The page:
- fitting out your house (e.g. soft furnishings for the nursery) or garden (e.g. new fishing rod for garden gnomes)
- a subscription to FatFighters
- new car purchases (new cars depreciate insanely fast)
Paying yourself first is not just a financial technique, its a state of mind.
You create your own reality. I don’t mean you can just magic up money with your mind. But with the right mindset, you can change your world and your financial situation via your actions.
Remember that there are 2 types of reality:
1. Objective reality
This reality is independent of what we think. Like the laws of physics : gravity for example. If you jump out of a plane without a parachute, gravity pulls you downwards.
If you are falling from an aeroplane with no parachute, you can think positively. You can visualise yourself flying. You can flap your arms. You can Reach For The Stars all you want…but you are still gonna end up the same way.
2. Subjective reality
Subjective reality is shaped by what’s in our minds: our beliefs, expectations and perceptions.
This is the version of reality that operates in most of our life…and that includes personal finance (as well as work, relationships, health and fitness). In personal finance your thoughts create your reality.
If you think that saving is putting yourself first, then you’re more likely to save. If you believe that investing in the stockmarket is easy (it is) you’re more likely to give it a shot. If you believe its possible to get to financial independence, you’re much more likely to do what it takes.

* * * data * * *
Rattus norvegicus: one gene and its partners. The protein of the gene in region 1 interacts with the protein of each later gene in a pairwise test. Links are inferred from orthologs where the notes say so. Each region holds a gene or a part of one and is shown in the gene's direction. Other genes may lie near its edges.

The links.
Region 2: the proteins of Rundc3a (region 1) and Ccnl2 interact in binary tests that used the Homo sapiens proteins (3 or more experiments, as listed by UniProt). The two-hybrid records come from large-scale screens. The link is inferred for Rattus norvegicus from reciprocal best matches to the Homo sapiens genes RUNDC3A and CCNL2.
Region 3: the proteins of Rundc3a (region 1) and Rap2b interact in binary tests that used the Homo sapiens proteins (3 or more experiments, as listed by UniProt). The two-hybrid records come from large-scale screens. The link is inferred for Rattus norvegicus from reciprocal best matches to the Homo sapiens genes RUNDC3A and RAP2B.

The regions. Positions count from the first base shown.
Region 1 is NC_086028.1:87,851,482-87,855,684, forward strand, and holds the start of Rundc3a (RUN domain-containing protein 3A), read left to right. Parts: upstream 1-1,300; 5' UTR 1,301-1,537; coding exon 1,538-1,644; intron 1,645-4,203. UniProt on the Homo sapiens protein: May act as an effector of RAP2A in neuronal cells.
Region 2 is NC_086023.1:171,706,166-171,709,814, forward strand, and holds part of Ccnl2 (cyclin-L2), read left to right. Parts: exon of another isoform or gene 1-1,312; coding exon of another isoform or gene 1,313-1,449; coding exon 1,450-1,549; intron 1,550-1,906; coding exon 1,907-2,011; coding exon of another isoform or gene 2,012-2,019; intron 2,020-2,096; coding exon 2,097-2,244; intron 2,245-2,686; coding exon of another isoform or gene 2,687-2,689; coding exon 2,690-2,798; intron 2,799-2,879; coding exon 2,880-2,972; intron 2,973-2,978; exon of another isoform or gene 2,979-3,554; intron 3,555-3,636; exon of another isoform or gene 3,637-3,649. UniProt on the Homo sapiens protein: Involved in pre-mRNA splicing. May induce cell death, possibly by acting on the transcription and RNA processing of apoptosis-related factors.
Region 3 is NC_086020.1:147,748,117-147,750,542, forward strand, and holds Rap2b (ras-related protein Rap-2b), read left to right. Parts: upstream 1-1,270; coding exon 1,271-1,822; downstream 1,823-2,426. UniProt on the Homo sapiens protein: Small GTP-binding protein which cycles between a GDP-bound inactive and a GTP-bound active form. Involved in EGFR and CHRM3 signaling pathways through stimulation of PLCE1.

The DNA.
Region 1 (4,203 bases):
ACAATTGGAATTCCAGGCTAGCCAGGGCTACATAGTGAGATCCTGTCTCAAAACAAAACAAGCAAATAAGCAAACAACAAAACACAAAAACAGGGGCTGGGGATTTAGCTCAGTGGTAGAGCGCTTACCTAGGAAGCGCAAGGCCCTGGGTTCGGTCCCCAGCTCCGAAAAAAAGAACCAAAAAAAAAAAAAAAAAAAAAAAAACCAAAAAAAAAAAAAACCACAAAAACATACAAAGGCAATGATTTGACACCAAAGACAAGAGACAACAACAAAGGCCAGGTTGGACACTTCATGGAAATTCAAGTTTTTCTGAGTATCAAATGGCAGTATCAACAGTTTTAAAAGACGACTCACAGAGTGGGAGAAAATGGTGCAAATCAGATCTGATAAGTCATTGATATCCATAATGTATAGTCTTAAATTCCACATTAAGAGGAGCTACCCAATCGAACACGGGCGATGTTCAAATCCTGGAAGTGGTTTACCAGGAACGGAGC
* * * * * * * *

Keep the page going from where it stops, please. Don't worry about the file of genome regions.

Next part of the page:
Paying yourself first is a way of reminding yourself that you are more important than sofas, plasma screen TVs, cars, hotels, alcoholic beverages and ready meals. People should be more important than stuff. And you are a person too.
When people come to my house they often ask me if I’d like them to take their shoes off? To which I say: thank you but no need! The reason is that people are more important than flooring materials.
Now you may think that its obvious that people should be more important than stuff. But you should pay more attention to what people actually do in life rather than what they say. Actions speak louder than words.
Every time you buy stuff, you extend your time in The Prison Camp. So every time someone buys *SHINY NEW THING* they are prioritising the thing…certainly before their freedom and perhaps before their own good.
Every time you see a fat person buying a packet of Doritos, that person just prioritised Doritos before their own health. That is not paying yourself first or putting yourself first…even if it is being greedy.
In this sense, a lot of people need to start putting themselves first, before the interests of the Mega-Corporations that make
crap stuff. Beware the the propaganda of The Prison Camp. Despite what they say in the adverts, companies are not your friends.
We really need to get smarter about what is enlightened self-interest versus what is crass selfishness. Here’s Scott Adams on the subject:
During your journey to success you will find yourself continually trying to balance your own needs with the needs of others. You will always wonder if you are being too selfish or not selfish enough…When it comes to the topic of generosity, there are three kinds of people in the world:
- Burden on others
That’s the entire list. Your best option is to be selfish, because being stupid or a burden on society won’t help anyone. Society hopes you will handle your selfishness with some grace and compassion. If you do selfishness right, you automatically become a net benefit to society.
I’m not going to tell you to be selfish because most people associate that word either with hurting others or being crass and I don’t want that.
But I do want you to do what they say in airline safety briefings and apply your own oxygen mask before helping others.
To put it another way, I’ll use a phrase that I stole from someone smart. I suggest that you make yourself your own mental point of origin.
Paying yourself first is a gateway habit.
It is a gateway to saving more, sure. But its more than that. Its a gateway towards thinking about what really brings happiness. Its a gateway towards enlightened self-interest. It’s a gateway towards helping the environment.
And its a gateway towards making yourself your own mental point of origin.